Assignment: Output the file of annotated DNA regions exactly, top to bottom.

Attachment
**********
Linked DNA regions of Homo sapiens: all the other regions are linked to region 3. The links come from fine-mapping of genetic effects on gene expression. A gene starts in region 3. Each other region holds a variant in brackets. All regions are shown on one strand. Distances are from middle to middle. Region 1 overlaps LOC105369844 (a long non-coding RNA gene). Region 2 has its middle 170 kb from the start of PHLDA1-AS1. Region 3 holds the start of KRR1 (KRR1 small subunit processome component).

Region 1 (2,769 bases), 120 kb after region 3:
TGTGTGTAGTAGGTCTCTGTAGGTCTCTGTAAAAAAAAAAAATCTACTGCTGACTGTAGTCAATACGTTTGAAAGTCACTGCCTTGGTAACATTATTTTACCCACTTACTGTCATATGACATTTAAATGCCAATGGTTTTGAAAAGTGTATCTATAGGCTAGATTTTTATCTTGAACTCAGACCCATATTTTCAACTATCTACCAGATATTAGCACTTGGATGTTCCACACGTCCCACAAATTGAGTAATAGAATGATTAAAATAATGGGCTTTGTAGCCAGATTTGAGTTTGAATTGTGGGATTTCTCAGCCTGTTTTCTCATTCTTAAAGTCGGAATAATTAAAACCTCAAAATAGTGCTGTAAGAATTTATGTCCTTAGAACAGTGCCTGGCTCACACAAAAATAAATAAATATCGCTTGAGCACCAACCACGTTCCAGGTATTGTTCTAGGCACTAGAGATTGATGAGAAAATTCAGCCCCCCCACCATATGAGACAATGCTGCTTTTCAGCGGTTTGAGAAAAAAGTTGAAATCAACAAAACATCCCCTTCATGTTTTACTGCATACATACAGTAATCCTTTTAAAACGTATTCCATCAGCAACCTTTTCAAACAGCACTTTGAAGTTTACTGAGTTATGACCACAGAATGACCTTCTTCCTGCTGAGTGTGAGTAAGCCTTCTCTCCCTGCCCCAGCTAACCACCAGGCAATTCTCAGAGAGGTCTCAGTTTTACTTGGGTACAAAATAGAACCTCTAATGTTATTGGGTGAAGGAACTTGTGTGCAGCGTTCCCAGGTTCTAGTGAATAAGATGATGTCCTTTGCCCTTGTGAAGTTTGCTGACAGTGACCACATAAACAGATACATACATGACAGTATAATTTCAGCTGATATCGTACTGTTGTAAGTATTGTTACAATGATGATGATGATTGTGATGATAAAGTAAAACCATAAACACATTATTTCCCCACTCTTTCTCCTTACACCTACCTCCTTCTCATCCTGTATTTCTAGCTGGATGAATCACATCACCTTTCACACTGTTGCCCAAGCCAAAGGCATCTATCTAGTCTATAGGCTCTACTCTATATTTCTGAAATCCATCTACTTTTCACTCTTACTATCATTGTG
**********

Linked DNA regions of Homo sapiens: all the other regions are linked to region 3. The links come from fine-mapping of genetic effects on gene expression. A gene starts in region 3. Each other region holds a variant in brackets. All regions are shown on one strand. Distances are from middle to middle. Region 1 overlaps LOC105369844 (a long non-coding RNA gene). Region 2 has its middle 170 kb from the start of PHLDA1-AS1. Region 3 holds the start of KRR1 (KRR1 small subunit processome component).

Region 1 (2,769 bases), 120 kb after region 3:
TGTGTGTAGTAGGTCTCTGTAGGTCTCTGTAAAAAAAAAAAATCTACTGCTGACTGTAGTCAATACGTTTGAAAGTCACTGCCTTGGTAACATTATTTTACCCACTTACTGTCATATGACATTTAAATGCCAATGGTTTTGAAAAGTGTATCTATAGGCTAGATTTTTATCTTGAACTCAGACCCATATTTTCAACTATCTACCAGATATTAGCACTTGGATGTTCCACACGTCCCACAAATTGAGTAATAGAATGATTAAAATAATGGGCTTTGTAGCCAGATTTGAGTTTGAATTGTGGGATTTCTCAGCCTGTTTTCTCATTCTTAAAGTCGGAATAATTAAAACCTCAAAATAGTGCTGTAAGAATTTATGTCCTTAGAACAGTGCCTGGCTCACACAAAAATAAATAAATATCGCTTGAGCACCAACCACGTTCCAGGTATTGTTCTAGGCACTAGAGATTGATGAGAAAATTCAGCCCCCCCACCATATGAGACAATGCTGCTTTTCAGCGGTTTGAGAAAAAAGTTGAAATCAACAAAACATCCCCTTCATGTTTTACTGCATACATACAGTAATCCTTTTAAAACGTATTCCATCAGCAACCTTTTCAAACAGCACTTTGAAGTTTACTGAGTTATGACCACAGAATGACCTTCTTCCTGCTGAGTGTGAGTAAGCCTTCTCTCCCTGCCCCAGCTAACCACCAGGCAATTCTCAGAGAGGTCTCAGTTTTACTTGGGTACAAAATAGAACCTCTAATGTTATTGGGTGAAGGAACTTGTGTGCAGCGTTCCCAGGTTCTAGTGAATAAGATGATGTCCTTTGCCCTTGTGAAGTTTGCTGACAGTGACCACATAAACAGATACATACATGACAGTATAATTTCAGCTGATATCGTACTGTTGTAAGTATTGTTACAATGATGATGATGATTGTGATGATAAAGTAAAACCATAAACACATTATTTCCCCACTCTTTCTCCTTACACCTACCTCCTTCTCATCCTGTATTTCTAGCTGGATGAATCACATCACCTTTCACACTGTTGCCCAAGCCAAAGGCATCTATCTAGTCTATAGGCTCTACTCTATATTTCTGAAATCCATCTACTTTTCACTCTTACTATCATTGTG